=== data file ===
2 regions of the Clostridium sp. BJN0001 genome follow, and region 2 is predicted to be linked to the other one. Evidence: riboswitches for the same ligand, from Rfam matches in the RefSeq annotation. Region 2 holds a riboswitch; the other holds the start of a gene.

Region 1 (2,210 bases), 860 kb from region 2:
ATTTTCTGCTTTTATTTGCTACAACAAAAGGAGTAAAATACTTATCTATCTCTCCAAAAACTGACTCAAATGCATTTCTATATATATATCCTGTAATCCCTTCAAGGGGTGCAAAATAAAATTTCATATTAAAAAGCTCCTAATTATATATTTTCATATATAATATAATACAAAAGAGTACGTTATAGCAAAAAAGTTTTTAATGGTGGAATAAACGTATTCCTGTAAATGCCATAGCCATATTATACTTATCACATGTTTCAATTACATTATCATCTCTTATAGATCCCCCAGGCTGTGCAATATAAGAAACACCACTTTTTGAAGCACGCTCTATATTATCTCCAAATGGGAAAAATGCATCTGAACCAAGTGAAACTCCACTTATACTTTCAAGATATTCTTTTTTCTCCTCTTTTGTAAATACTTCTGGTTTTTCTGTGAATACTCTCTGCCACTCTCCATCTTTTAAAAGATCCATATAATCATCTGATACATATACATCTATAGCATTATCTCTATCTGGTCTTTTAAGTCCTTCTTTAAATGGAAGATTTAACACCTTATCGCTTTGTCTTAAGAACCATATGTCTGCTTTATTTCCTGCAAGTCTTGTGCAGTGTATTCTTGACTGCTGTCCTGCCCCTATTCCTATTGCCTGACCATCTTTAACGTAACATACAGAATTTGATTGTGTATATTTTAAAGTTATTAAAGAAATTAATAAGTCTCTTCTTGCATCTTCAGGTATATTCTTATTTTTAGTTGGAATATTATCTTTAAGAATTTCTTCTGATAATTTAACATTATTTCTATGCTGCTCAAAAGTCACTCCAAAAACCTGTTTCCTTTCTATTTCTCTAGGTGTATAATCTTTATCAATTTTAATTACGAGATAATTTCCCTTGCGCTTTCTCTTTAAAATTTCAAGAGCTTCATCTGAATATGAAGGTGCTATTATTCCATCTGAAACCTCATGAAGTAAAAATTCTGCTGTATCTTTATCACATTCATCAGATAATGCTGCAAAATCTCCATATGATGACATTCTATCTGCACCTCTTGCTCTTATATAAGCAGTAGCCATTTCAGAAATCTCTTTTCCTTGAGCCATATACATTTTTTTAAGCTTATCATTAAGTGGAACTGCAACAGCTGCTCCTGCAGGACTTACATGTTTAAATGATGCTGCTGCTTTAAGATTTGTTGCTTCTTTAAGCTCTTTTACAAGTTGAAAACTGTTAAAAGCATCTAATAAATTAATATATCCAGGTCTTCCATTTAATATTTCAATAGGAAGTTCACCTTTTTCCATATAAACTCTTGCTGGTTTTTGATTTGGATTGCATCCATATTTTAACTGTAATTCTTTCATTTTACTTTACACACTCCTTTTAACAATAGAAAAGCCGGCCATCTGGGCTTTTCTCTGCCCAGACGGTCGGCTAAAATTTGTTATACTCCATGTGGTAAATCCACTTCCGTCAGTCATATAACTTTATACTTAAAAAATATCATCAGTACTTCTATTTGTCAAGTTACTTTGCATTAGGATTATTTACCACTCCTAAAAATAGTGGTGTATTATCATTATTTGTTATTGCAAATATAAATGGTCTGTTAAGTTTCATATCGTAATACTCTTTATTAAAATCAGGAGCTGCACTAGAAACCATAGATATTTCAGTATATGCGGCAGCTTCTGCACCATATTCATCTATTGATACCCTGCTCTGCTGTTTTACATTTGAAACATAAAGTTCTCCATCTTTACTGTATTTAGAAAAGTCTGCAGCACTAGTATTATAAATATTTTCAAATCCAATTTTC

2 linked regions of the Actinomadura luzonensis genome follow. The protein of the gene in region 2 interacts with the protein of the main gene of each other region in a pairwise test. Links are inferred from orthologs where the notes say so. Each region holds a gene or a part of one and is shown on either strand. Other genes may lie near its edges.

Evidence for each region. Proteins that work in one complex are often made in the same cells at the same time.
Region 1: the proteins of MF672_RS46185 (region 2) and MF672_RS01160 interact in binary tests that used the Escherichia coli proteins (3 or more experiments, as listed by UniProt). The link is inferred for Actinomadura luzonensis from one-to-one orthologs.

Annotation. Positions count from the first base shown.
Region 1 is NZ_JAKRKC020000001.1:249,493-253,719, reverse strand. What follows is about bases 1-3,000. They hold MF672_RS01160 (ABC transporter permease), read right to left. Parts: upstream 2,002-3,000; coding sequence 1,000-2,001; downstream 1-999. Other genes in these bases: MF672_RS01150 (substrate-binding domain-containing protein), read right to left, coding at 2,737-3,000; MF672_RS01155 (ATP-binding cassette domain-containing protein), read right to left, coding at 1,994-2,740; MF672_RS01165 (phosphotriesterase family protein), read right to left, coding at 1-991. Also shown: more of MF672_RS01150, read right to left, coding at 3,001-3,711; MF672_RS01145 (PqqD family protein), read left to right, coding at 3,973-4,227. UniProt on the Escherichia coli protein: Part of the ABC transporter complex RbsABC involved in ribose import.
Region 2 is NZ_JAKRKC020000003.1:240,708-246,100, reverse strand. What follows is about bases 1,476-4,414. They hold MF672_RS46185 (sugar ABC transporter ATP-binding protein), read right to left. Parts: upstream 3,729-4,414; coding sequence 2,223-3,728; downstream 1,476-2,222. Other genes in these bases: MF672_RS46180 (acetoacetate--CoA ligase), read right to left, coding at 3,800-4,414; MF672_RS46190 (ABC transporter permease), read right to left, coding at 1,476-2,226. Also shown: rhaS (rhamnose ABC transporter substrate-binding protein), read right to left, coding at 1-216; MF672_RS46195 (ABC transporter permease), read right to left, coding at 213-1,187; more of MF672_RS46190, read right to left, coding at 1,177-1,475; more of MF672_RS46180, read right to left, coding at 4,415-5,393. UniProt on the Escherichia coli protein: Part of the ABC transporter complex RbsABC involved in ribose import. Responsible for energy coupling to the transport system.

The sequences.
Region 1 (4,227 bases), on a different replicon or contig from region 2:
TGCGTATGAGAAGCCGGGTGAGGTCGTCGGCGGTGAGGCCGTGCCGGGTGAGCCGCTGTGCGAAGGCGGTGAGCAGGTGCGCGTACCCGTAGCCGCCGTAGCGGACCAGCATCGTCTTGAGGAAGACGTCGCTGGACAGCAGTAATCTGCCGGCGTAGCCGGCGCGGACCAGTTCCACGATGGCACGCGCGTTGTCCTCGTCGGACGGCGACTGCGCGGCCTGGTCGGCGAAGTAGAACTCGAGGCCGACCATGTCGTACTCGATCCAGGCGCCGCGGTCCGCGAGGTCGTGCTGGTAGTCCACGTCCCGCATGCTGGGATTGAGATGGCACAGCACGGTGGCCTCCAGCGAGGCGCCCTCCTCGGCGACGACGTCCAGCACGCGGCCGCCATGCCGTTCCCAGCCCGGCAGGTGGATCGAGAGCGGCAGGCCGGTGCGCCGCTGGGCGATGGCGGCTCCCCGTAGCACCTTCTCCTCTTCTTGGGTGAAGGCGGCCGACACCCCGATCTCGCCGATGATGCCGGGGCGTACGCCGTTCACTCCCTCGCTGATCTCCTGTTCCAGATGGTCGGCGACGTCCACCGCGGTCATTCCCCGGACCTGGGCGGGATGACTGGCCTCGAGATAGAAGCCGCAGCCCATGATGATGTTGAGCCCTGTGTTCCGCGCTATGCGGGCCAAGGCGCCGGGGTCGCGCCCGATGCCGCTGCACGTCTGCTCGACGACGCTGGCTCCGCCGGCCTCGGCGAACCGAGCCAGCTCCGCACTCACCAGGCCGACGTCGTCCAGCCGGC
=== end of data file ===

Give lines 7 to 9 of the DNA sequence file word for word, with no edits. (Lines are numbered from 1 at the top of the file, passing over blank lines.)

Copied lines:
Annotation. Positions count from the first base shown.
Region 1 is NZ_JAKRKC020000001.1:249,493-253,719, reverse strand. What follows is about bases 1-3,000. They hold MF672_RS01160 (ABC transporter permease), read right to left. Parts: upstream 2,002-3,000; coding sequence 1,000-2,001; downstream 1-999. Other genes in these bases: MF672_RS01150 (substrate-binding domain-containing protein), read right to left, coding at 2,737-3,000; MF672_RS01155 (ATP-binding cassette domain-containing protein), read right to left, coding at 1,994-2,740; MF672_RS01165 (phosphotriesterase family protein), read right to left, coding at 1-991. Also shown: more of MF672_RS01150, read right to left, coding at 3,001-3,711; MF672_RS01145 (PqqD family protein), read left to right, coding at 3,973-4,227. UniProt on the Escherichia coli protein: Part of the ABC transporter complex RbsABC involved in ribose import.
Region 2 is NZ_JAKRKC020000003.1:240,708-246,100, reverse strand. What follows is about bases 1,476-4,414. They hold MF672_RS46185 (sugar ABC transporter ATP-binding protein), read right to left. Parts: upstream 3,729-4,414; coding sequence 2,223-3,728; downstream 1,476-2,222. Other genes in these bases: MF672_RS46180 (acetoacetate--CoA ligase), read right to left, coding at 3,800-4,414; MF672_RS46190 (ABC transporter permease), read right to left, coding at 1,476-2,226. Also shown: rhaS (rhamnose ABC transporter substrate-binding protein), read right to left, coding at 1-216; MF672_RS46195 (ABC transporter permease), read right to left, coding at 213-1,187; more of MF672_RS46190, read right to left, coding at 1,177-1,475; more of MF672_RS46180, read right to left, coding at 4,415-5,393. UniProt on the Escherichia coli protein: Part of the ABC transporter complex RbsABC involved in ribose import. Responsible for energy coupling to the transport system.